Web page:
In my opinion, there is no way to express some “typically Catholic” emotions more beautifully than French Baroque church music does.* I’ve already stated my undying love both for the French music of those few decades at the turn of 18th century and for the ostinato arias** in general, so let’s get the two genres mixed! Could music get ever better than that? (This is a rhetorical question.)
So for the 2. Sunday of Advent let’s have a real gem of all things French Baroque, one of the ten Magnificats composed by Marc-Antoine Charpentier (you know, the guy who has written that oh so famous Te Deum everybody knows). It’s based on the four-bars ground of the descending tetrachord of a Passacaille, set in G minor which is, in Charpentier’s own words, a key that’s “Serieux et Magnifique“.***, ****, *****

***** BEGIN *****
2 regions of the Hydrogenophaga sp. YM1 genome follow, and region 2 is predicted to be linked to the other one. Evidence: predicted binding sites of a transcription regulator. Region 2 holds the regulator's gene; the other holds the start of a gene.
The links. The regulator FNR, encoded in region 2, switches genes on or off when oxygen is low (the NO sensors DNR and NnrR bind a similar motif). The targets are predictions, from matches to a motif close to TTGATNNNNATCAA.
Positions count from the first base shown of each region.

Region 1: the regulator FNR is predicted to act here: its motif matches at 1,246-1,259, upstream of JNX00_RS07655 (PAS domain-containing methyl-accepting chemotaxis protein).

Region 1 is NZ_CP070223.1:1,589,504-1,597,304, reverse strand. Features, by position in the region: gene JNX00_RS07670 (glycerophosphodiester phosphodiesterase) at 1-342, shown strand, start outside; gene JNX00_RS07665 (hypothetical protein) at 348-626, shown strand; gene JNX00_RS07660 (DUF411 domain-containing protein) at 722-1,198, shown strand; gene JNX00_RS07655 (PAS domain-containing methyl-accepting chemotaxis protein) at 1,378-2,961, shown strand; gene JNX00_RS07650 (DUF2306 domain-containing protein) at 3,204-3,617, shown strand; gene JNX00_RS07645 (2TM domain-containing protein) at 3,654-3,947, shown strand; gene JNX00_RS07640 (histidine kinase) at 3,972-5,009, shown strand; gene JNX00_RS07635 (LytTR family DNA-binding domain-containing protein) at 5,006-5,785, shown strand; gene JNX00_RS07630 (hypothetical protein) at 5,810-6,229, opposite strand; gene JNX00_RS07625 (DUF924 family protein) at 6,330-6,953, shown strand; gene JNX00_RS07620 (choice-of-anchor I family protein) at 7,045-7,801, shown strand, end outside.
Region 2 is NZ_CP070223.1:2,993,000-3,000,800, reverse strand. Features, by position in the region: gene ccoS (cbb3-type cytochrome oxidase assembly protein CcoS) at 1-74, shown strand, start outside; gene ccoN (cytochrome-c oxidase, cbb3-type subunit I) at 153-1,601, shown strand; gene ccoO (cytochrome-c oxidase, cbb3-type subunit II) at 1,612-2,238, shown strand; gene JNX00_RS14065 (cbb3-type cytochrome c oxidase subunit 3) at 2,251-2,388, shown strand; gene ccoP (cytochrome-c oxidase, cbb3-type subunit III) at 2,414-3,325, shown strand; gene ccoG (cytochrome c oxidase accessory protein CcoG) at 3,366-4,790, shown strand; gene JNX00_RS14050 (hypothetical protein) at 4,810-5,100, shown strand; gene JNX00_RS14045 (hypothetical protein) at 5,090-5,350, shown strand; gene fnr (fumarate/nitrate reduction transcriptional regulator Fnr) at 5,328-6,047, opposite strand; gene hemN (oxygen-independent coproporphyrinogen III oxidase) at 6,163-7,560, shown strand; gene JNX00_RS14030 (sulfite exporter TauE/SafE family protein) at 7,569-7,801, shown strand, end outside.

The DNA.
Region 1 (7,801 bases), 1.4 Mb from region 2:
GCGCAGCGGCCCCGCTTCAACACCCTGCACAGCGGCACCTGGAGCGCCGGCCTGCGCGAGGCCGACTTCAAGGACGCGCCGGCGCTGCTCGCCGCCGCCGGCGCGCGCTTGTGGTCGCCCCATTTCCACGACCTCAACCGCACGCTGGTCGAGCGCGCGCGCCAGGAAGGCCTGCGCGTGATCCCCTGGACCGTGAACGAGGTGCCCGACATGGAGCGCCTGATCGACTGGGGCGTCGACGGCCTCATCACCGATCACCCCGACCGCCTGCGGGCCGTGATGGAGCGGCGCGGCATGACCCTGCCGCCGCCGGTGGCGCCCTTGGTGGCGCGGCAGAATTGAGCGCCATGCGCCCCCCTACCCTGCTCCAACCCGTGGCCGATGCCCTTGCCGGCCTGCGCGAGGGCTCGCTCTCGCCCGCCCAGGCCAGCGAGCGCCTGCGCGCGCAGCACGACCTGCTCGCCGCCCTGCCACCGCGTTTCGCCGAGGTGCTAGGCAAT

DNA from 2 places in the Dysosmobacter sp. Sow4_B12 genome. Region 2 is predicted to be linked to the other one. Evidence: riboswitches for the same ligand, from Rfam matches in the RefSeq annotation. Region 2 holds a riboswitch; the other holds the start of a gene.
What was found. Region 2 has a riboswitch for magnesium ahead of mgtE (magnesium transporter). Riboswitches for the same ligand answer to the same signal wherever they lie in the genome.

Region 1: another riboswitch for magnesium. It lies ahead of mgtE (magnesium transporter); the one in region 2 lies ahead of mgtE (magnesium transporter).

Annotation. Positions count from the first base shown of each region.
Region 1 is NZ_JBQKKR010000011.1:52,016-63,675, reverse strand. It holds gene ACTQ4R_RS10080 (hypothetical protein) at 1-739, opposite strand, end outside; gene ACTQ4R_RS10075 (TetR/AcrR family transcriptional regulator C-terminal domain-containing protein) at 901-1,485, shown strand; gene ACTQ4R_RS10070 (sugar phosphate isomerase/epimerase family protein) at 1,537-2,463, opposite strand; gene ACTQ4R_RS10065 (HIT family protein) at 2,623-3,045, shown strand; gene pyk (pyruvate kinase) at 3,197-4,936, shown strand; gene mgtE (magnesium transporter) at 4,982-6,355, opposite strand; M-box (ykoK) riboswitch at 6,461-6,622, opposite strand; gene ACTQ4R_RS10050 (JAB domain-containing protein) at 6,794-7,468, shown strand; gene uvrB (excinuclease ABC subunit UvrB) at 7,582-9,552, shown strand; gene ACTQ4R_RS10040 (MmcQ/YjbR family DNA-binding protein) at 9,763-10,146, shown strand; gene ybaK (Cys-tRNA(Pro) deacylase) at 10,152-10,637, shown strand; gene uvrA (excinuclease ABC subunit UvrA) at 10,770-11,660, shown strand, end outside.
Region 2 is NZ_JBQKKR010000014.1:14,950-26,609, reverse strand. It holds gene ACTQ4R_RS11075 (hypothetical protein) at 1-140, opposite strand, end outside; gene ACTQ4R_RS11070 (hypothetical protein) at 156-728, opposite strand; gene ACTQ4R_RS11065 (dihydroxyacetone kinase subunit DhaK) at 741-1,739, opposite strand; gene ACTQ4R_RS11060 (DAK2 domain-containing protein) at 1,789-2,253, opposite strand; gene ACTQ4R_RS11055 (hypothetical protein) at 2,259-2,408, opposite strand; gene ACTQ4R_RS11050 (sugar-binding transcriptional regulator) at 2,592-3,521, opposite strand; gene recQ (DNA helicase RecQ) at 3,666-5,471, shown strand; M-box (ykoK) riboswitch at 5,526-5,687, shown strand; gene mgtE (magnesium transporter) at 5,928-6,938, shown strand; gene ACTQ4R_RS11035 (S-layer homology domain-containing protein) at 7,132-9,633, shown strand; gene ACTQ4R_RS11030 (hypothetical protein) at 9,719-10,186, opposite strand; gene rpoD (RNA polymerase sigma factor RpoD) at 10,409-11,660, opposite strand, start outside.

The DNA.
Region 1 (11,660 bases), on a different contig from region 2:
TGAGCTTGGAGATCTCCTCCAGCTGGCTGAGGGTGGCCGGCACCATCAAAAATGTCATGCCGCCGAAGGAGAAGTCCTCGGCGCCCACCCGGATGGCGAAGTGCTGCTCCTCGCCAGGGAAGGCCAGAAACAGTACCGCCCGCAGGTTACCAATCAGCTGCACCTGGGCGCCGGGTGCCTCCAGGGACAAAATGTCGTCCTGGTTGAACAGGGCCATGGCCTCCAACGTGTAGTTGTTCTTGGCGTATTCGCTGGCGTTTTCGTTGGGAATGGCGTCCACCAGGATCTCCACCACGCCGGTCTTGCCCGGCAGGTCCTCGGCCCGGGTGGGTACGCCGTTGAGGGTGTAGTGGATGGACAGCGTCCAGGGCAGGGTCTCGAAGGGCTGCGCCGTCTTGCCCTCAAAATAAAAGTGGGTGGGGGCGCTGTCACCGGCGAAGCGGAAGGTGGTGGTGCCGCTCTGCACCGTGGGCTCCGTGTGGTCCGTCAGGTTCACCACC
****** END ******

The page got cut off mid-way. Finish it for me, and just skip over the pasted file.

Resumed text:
* sorry people, I’m just simply no fan of either Gregorian music or Renaissance polyphony. Been there, done that and found something else that suits me better. No offense tough.
** everybody loves ostinato arias, even those who aren’t aware of it. Ostinato grounds are the roots of the pop (and sometimes rock and
death black heavy metal) of any musical era. Even that of ours, right now.
*** Règles de Composition par Monsieur Charpentier, written around 1690
**** although in 1806 the characteristics of the G minor key are already described by Daniel Schubart as “bad-tempered gnashing of teeth”. Poor key seems to have lost a great deal of its magnificence throughout the years.
***** I’m getting crazy with all these stars and footnotes. Maybe I should stop using them at all.